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Discussion Starter · #1 ·
Hiya Gang, I decided to replace the original horn on the 81CM400C as it sounded like it was stuttering and pushing about 40 decibels. Swapped it out with a denali sound bomb mini. No sound, just a little clicking noise so there's something happening. Swapped back the original and there's zero sound now. The connections all look to be okay. Idea's of where to start? I've got very little electrical experience, so pretend your talking with a caveman. Thanks!
 

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Caveman eh?

Normally I'd suggest a multimeter for all tests, but to keep things simple I'll recommend a 'test light'.

https://m.harborfreight.com/6-12-volt-circuit-tester-4288.html

Its a simple device, think light bulb with wires, one has a clip and one has a pointy probe. You clip one end to your negative battery terminal and use the pointy end to look for electricity on the connection you touch the probe tip to. Try touching the probe to your positive battery terminal, the light will light up.

My guess is you'll clip to the negative battery terminal and probe your two horn wires and find nothing. Now press your horn button and probe your two horn wires, one of them should light the bulb in the tester.

If none of the above will light up the light, you've got a wiring issue or a switch issue. You may also take some scrap wire and connect your old horns connections to your positive and negative battery terminals, if the horn honks you've got a strong battery and a good horn, try your new horn too.

Let us know how it goes, we'll help as you go.
 

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Discussion Starter · #3 ·
Thanks Alan, i've got a multimeter at work, I'll grab it tomorrow. I'm suspicious that it may be a bad wiring connection as the intermittent stuttering/volume of the old horn. I know the battery is good, and all the other electrical works fine. Does the horn have its own fuse or does it share duty with another component like a brake light for example?
 

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Alright, if you're familiar with operating a multimeter you're worlds ahead of some.

When I had my CM400C I only went through the electrical system once to get everything working, never blew any fuses so I can't help much, maybe check the wiring diagram in your manual, if you don't have a copy of the FSM Factory Service Manual shout out and someone will be along to pm you a link.

My 750 Nighthawk had a horn issue once and was blowing fuses. That circuit included the horn, turn signals and brake light.
 

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Discussion Starter · #5 ·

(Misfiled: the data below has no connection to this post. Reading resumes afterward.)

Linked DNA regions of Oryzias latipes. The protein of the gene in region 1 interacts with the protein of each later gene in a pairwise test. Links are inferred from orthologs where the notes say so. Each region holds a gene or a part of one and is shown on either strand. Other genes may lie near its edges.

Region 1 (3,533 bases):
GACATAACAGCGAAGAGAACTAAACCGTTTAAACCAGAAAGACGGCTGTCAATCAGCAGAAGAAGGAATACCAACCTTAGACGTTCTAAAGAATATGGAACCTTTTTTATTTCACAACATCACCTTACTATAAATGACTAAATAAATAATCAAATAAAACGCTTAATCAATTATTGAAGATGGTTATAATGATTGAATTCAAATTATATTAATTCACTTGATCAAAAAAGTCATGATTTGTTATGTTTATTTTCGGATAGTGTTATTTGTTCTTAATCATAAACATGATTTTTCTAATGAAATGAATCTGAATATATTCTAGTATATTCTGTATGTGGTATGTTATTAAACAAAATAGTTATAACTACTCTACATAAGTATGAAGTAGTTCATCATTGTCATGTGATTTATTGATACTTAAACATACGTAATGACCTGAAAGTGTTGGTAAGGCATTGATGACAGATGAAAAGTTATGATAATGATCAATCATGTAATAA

Alright, if you're familiar with operating a multimeter you're worlds ahead of some.

When I had my CM400C I only went through the electrical system once to get everything working, never blew any fuses so I can't help much, maybe check the wiring diagram in your manual, if you don't have a copy of the FSM Factory Service Manual shout out and someone will be along to pm you a link.

My 750 Nighthawk had a horn issue once and was blowing fuses. That circuit included the horn, turn signals and brake light.
Well, to be fair I only know "where" the multimeter is at work, not what to do with it ;-) I'll youtube it and see how it goes! I'm gonna go swap out the new Renthal bars, and install the bar end side mirrors for now and tackle the horn mystery tomorrow.
 

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Discussion Starter · #6 ·
So, I pretty sure I'm an idiot. But just to be sure, does the horn normally work when the engine isn't running? I'd been testing it with the power on but engine off. Started up the bike for a test ride after installing the new bars and the horn works great.
 

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Make sure there is a green ground wire from the harness behind the headlight that attaches to the bottom of one of the handlebar risers at the top triple tree. This wire brings the electrical ground to your handlebar switches. Depending on your new handlebars you may need to sand the finish off of a small area where the handlebar clamp with the ground wire connects. Also you may need to expose bare metal in the areas where your handlebar switches contact the bars to supply ground connection for your switches. With this ground, if there is some sort of loose wire or short a fuse will blow instead of you providing a ground path by getting zapped.
 

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So, I pretty sure I'm an idiot. But just to be sure, does the horn normally work when the engine isn't running? I'd been testing it with the power on but engine off. Started up the bike for a test ride after installing the new bars and the horn works great.
If your battery is a little low you'll have horn issues like that, always make sure to check your battery voltage before going for an inspection sticker as your turn signals and horn usually need to work without the engine running (for some stupid reason)
 

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So, I pretty sure I'm an idiot. But just to be sure, does the horn normally work when the engine isn't running? I'd been testing it with the power on but engine off. Started up the bike for a test ride after installing the new bars and the horn works great.
My bike has to be running in order for the horn and turn signals to work.
 

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If your battery is a little low you'll have horn issues like that, always make sure to check your battery voltage before going for an inspection sticker as your turn signals and horn usually need to work without the engine running (for some stupid reason)
Not so where I am (NY), bike needs to be running during the inspection.
 
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